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Effective customer surveys help contact centers drive CX
As companies try to figure out who will run customer experience initiatives, contact centers make a strong case for the customer support team, using the right technology.
FORT LAUDERDALE, Fla. -- As customer experience improvement as a business tactic evolves, companies struggle to determine who should own the process. Customer service teams staffing the contact center control one crucial element: effective customer surveys that capture detailed customer sentiment data.
In many companies, chief marketing officers head up CX, because CMOs control the look and feel of branding and attract customers in the first place. In others, an emerging model features an independent team reporting to the CEO that unify marketing, sales and customer service, each of whom interact with customers and contribute to CX.
Here at ICMI Contact Center Expo, customer service leaders made a strong case for owning CX, as they are the ones remediating customer problems and also collecting data -- the most powerful tool for CX improvement -- in effective customer surveys.
"There is some sort of power play for experience," said Dan Moross, director of customer experience at Moo.com, an online business card vendor.
Moross said he sees marketers "owning" customer experience at some companies, but the contact center deserves a leadership role, too.
"It doesn't matter who wins. But marketing's agenda with the customer experience is not just 'how do we improve the customer experience,' but they think about how it will deliver money," he said. "I care about our customers because, altruistically, I think it's the right thing to do, and I have confidence that it will [bring] in the money."
Voice of the customer data drives CX
Dan MorossDirector of customer experience, Moo.com
Improving customer experience also involves allocating resources to the right cases and understanding which actions actually create better customer interactions, said Andrew Gilliam, help desk consultant for Western Kentucky University's IT service desk. He encouraged contact center leaders to contribute to customer experience improvement through effective customer surveys.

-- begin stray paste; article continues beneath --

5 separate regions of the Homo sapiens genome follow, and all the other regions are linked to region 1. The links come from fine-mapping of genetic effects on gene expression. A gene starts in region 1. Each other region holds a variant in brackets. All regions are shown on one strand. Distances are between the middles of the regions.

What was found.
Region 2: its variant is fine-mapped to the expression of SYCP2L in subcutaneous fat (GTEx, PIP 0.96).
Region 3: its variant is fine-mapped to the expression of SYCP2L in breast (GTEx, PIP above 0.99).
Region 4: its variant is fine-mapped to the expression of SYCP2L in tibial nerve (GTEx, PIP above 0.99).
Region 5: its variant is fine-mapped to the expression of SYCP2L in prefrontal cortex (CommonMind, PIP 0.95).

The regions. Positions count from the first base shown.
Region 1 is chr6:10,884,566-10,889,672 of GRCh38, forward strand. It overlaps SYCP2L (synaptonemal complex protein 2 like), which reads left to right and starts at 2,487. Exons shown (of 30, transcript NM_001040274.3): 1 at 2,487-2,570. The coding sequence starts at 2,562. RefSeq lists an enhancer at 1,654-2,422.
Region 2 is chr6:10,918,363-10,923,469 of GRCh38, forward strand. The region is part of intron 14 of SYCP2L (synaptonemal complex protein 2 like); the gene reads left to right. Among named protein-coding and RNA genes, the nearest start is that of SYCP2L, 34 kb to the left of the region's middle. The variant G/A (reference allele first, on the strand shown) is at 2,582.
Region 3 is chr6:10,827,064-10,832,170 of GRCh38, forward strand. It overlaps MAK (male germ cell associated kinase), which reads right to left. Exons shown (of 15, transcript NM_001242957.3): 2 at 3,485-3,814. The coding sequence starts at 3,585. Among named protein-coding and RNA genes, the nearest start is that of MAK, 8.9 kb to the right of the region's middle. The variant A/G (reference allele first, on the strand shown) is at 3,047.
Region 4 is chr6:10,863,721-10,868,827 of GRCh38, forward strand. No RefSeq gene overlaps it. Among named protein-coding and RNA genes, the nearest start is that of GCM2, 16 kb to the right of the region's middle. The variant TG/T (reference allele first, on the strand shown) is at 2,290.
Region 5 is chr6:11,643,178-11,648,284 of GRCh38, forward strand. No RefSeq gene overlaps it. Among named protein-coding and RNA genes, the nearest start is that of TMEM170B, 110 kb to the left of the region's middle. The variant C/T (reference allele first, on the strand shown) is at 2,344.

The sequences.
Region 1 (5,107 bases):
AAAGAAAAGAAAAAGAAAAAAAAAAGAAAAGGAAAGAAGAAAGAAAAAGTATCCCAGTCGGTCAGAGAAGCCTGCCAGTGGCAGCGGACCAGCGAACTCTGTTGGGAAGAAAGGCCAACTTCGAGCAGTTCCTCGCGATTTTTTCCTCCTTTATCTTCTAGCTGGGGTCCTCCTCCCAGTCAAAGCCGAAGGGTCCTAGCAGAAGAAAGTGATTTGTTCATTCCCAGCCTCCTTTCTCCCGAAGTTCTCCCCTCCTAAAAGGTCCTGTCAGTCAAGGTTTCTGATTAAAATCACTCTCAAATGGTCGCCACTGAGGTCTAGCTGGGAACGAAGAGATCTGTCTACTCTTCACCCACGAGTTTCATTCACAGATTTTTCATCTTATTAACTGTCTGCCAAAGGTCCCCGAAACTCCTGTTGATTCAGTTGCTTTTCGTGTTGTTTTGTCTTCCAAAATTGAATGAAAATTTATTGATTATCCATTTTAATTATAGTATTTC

"I don't think you have to be a data scientist to have very tactical and actionable transactional surveys," Gilliam said. "There is a big, big difference between having a transactional survey that you want to make a difference right now versus a benchmarking survey -- the purpose of that is different."
His department uses Qualtrics to collect detailed data for customer service improvement, and early last year remade its voice of the customer program.
By inviting students, faculty and staff to fill out surveys after every interaction, making effective customer surveys fast but also data-rich and targeting specific experience metrics, his department improved response rate to about 7% and generated almost four times more responses than before, Gilliam said.
Gilliam provides demonstrations of his department's surveys, as well as tips and best practices for peers who want to appropriate his methods.
Getting the right data key to CX improvement
Many marketing surveys use the one-to-five Likert Scale to gauge customer feelings about time to problem resolution, agent professionalism and other aspects of an experience.
"The averages we got out of that aren't very helpful or actionable for us," Gilliam said during a conference educational session on creating effective customer surveys. Collecting vague or general opinions doesn't lead to concrete improvement actions or measurable metrics, he added.
Instead, collecting as many granular data points as the customer is willing to reveal and then putting them together for analysis shows the path to improving customer experience.
In Gilliam's case, that means whether the customer was faculty member, staff or student, and comparing that with which cases cause the worst sentiment on which channels. That helped his department zoom in on which vectors of customer experience needed the most attention, first.
All this might sound like negative reinforcement.
To counter that, Gilliam echoed another big theme from many ICMI keynoters and session speakers: When agents receive positive feedback, it can energize them to keep doing their job well.
Gilliam's department posts positive comments customers leave on free-form survey fields on the wall each month. Agents look forward to the day they're posted and pester him to get them up when he's a few days late.
Gilliam also discouraged tying compensation, rewards and punishments to surveys. That can alienate front-line customer service agents and even prevent the collection of effective customer survey feedback.